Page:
How To Start Trail Running? Training and equipment
More and more people are switching from road running to trail running to get away from the noise of the city. Trail running is an endurance race that is practised in a natural environment and where there can be a regime and a condition of self-sufficiency and semi-self-sufficiency. Trail running is practised on different types of terrain (mountains, sand, forest, desert) and in different environmental conditions. It is a discipline that allows us to have a special and particular contact with nature and with ourselves, to get away from our habits and the ordinary world, and thus escape from routine.
On a trail, training requires more energy, more attention and more muscular involvement because, due to the unevenness of the ground, the athletic gesture is less fluid and the stride is shorter. In addition, differences in elevation, i.e., ascents and descents, must be taken into account (on asphalt the terrain is usually more even). However, running on dirt tracks has many advantages: it trains strength and power and gets the mind used to adapting to the circumstances. It is also less traumatic for the body because the ground absorbs the impacts. Uneven terrain improves our body’s proprioception. By constantly changing support, the feet exert a different force to move forward, feel a different texture (earth, grass, stones, rocks) and constantly maintain the balance of the body.
How To Organise Your Training?
- You have to find the right place: when you talk about unpaved terrain, you immediately think of mountain trails. But if you don’t live near the mountains, you can also opt for the forests, riverbanks and even the sea, running through pine forests or near the wildest beaches. There are also many dirt tracks in the countryside.
- Alternate between tarmac and off-road running so as not to lose the fluidity of the movement, but do not compare the pace with the kilometres, as it would be impossible to keep the same pace.
- For the first outings it is recommended to run without too many thoughts and goals. Look for flat routes at the beginning to get used to the terrain. And, at the same time, include a bit of climbing in your asphalt outings, alternating running and walking. On the way up, the pace inevitably slows down, out of necessity, but also so as not to waste energy and to be able to reach the top.
- Then start with trail routes that include to familiarise yourself with the climbs, but even more so with the descents.
- When aiming for more demanding goals and improved performance, start using a combination of training techniques that take into account the characteristics of the athlete, his or her goals and the type of races he or she intends to run. In any case, trail training has to include road sessions in which you train certain qualities that produce benefits that are also useful in trail running, such as speed, strength, the ability to maintain a constant pace and stride frequency. Last but not least, they improve the athlete’s athletic gesture.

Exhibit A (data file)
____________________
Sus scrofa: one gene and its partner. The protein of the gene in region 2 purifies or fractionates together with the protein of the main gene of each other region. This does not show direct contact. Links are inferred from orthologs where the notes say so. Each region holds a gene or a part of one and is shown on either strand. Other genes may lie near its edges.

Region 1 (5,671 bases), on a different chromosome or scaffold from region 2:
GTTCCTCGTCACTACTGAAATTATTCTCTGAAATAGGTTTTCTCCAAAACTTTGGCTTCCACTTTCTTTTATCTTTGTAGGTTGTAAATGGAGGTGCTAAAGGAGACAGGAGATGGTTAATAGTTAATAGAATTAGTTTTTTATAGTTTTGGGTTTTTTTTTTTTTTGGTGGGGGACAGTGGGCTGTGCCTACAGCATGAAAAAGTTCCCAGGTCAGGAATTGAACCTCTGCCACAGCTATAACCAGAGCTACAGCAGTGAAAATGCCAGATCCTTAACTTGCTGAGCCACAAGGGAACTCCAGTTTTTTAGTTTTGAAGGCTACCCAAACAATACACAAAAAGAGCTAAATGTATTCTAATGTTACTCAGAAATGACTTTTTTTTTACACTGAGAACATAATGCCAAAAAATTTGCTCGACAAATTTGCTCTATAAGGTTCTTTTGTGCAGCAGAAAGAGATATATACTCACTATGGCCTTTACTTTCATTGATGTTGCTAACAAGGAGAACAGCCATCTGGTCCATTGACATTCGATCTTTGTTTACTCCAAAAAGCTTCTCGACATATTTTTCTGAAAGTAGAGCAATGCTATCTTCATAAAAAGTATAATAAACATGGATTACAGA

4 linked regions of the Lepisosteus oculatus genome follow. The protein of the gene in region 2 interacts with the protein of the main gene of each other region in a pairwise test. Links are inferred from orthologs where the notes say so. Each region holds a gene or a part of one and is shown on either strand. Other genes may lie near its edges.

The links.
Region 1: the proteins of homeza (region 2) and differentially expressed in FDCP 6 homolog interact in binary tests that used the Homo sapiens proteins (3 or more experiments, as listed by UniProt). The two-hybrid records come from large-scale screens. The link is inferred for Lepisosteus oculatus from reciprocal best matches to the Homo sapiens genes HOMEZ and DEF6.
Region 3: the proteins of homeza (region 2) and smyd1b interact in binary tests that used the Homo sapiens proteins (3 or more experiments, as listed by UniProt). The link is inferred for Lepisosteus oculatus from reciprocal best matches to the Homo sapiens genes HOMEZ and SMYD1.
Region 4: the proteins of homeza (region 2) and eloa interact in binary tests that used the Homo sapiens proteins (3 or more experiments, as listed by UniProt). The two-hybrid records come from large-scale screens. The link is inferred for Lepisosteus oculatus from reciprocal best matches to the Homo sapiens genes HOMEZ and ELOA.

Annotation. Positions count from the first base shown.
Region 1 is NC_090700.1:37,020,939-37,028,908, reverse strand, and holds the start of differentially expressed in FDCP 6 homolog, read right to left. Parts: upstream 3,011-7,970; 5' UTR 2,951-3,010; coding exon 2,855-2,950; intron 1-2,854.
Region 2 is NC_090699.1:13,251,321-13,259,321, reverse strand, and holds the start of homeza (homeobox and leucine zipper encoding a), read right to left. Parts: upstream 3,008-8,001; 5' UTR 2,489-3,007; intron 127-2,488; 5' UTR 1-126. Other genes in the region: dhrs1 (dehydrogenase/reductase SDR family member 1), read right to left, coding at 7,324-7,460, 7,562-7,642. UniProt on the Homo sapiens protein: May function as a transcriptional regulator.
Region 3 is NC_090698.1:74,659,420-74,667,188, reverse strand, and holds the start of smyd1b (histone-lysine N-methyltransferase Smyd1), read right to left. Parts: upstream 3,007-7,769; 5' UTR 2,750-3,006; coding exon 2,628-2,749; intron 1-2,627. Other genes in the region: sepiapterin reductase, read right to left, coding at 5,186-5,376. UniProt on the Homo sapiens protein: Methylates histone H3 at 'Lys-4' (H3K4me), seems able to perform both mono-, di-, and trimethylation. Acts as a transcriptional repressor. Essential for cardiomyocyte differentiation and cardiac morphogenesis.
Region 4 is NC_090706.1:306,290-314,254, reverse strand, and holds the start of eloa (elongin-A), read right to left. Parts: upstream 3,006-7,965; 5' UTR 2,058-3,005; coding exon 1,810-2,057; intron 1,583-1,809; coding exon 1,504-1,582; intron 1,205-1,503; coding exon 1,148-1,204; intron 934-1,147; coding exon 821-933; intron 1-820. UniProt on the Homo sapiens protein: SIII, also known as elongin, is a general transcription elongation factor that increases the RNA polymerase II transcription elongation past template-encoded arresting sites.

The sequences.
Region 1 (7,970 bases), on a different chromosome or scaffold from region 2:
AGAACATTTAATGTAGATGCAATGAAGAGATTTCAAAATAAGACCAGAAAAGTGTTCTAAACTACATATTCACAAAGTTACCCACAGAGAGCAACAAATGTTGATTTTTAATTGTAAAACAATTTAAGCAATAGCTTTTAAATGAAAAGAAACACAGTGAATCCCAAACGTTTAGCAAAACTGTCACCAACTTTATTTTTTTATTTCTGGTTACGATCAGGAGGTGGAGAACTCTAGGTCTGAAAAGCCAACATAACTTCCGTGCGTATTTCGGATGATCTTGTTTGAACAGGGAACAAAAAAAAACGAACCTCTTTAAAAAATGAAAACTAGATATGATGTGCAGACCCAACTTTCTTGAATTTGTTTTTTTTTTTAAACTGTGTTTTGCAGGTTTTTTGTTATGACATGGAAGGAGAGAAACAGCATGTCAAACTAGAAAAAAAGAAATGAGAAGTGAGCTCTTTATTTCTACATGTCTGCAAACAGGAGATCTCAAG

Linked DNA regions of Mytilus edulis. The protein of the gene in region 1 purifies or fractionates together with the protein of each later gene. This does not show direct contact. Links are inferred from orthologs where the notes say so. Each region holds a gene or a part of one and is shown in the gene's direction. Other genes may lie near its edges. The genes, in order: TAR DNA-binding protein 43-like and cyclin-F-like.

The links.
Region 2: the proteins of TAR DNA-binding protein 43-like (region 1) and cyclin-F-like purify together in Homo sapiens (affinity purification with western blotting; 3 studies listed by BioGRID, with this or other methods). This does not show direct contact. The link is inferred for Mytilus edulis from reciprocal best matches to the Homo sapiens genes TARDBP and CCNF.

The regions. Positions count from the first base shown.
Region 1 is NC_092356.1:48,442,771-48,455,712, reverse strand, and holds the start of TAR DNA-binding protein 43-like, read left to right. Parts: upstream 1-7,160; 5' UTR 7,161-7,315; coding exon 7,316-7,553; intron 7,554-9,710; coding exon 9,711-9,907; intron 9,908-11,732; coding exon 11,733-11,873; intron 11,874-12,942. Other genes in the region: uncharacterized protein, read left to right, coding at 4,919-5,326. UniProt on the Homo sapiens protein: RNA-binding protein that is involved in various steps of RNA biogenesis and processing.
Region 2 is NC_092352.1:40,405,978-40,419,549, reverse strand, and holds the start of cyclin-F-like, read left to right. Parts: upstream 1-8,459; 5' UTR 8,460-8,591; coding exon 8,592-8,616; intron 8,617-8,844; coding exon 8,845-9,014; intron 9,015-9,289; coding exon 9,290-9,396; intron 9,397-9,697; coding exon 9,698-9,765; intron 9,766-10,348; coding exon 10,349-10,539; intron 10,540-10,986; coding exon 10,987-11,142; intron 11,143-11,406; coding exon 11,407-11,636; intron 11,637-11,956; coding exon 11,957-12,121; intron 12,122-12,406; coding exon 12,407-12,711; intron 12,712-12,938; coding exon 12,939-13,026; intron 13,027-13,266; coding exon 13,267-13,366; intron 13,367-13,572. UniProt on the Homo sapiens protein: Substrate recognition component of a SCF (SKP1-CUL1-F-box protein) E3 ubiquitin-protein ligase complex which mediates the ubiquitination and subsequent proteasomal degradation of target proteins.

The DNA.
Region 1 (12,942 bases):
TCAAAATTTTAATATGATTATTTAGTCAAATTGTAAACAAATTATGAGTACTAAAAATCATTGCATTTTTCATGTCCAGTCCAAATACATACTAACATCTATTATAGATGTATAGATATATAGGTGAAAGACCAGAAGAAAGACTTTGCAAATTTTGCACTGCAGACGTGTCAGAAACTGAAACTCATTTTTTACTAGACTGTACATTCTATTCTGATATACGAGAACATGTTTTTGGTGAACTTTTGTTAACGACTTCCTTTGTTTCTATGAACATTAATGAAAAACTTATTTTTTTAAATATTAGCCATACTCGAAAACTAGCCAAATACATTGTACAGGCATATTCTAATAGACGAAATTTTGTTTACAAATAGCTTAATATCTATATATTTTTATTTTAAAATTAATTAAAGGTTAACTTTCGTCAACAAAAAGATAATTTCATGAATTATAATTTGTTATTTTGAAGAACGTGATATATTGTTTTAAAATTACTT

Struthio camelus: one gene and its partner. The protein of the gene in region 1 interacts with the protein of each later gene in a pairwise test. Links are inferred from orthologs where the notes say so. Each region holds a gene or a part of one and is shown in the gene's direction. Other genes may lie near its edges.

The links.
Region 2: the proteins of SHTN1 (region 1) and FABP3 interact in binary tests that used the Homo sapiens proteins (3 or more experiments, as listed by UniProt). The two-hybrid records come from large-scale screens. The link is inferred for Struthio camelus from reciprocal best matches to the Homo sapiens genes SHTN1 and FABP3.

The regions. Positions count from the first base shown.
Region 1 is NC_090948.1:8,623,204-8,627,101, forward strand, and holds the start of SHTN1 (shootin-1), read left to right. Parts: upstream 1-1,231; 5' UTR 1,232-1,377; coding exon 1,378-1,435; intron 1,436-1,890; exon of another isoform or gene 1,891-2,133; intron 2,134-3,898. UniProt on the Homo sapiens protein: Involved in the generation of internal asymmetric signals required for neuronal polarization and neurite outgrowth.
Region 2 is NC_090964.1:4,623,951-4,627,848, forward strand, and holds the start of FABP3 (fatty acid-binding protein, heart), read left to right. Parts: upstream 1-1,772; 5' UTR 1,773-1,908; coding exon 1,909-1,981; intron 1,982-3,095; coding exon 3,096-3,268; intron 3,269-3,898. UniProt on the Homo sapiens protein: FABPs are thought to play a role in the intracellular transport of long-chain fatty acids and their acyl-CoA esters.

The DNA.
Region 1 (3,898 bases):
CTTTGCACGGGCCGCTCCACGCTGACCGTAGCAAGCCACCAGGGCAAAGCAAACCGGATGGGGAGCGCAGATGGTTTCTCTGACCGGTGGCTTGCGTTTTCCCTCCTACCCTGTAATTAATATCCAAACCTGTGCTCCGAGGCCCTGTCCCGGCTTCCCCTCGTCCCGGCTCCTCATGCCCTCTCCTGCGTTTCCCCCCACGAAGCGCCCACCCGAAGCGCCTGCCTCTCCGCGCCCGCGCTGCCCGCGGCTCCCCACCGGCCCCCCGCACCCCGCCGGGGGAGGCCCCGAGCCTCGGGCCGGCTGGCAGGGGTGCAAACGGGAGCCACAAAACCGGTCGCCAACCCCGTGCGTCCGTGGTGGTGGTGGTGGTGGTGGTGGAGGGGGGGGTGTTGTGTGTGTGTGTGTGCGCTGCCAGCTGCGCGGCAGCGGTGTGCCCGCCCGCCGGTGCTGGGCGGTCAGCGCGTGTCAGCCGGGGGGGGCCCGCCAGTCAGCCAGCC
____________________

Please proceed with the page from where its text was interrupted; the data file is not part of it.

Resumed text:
- If the goal is not only to improve, but also to participate in some competitions, it is important to train on courses similar to the races you intend to run, with similar distances and gradients. Don’t make the mistake of always running on the road and thinking you can tackle a trail.
Trail running requires different equipment from road running, from footwear to clothing.
The trail running shoes have an outsole that provides extra protection for running on uneven terrain where stones or branches are easy to find. For the same reason, the toe cap is reinforced to protect the big toe. They can have a higher cut to avoid ankle twisting on uneven terrain and have more grip to avoid slipping on rocks, muddy terrain or descents. They are not always divided between pronators and neutrals, as pronation is difficult on uneven ground. They often have a waterproof upper to protect the foot from mud, rain and snow. Also important is the cushioning capacity of the shoe to protect against impacts with the ground, especially on descents.
In trail running unlike on the road, waterproof clothing is very useful to avoid being caught off guard by sudden rain or the typical humidity of the mountains, and it is essential to have a windproof jacket or waistcoat. Mountain running means climbing and reaching the top, where protection from the air is needed.
Bearing in mind that this is an endurance race that is run in a self-sufficient and semi-self-sufficient regime and condition, it is useful to carry a backpack containing water, food and supplements, as well as a windproof jacket to protect you when you reach the summit. In trail running, the routes are surrounded by nature where there are not many water sources and the shelters are not very close to each other. It is therefore important to carry reserves of water and food in case of energy loss. However, when you’re running, you can’t carry too much of a load, so you need lightweight backpacks that fit your body and follow your every move. Solutions are vests with pockets or belts.
In the forest or under trees it gets dark earlier, so if you run at dawn or in the late afternoon it is best to carry a front light .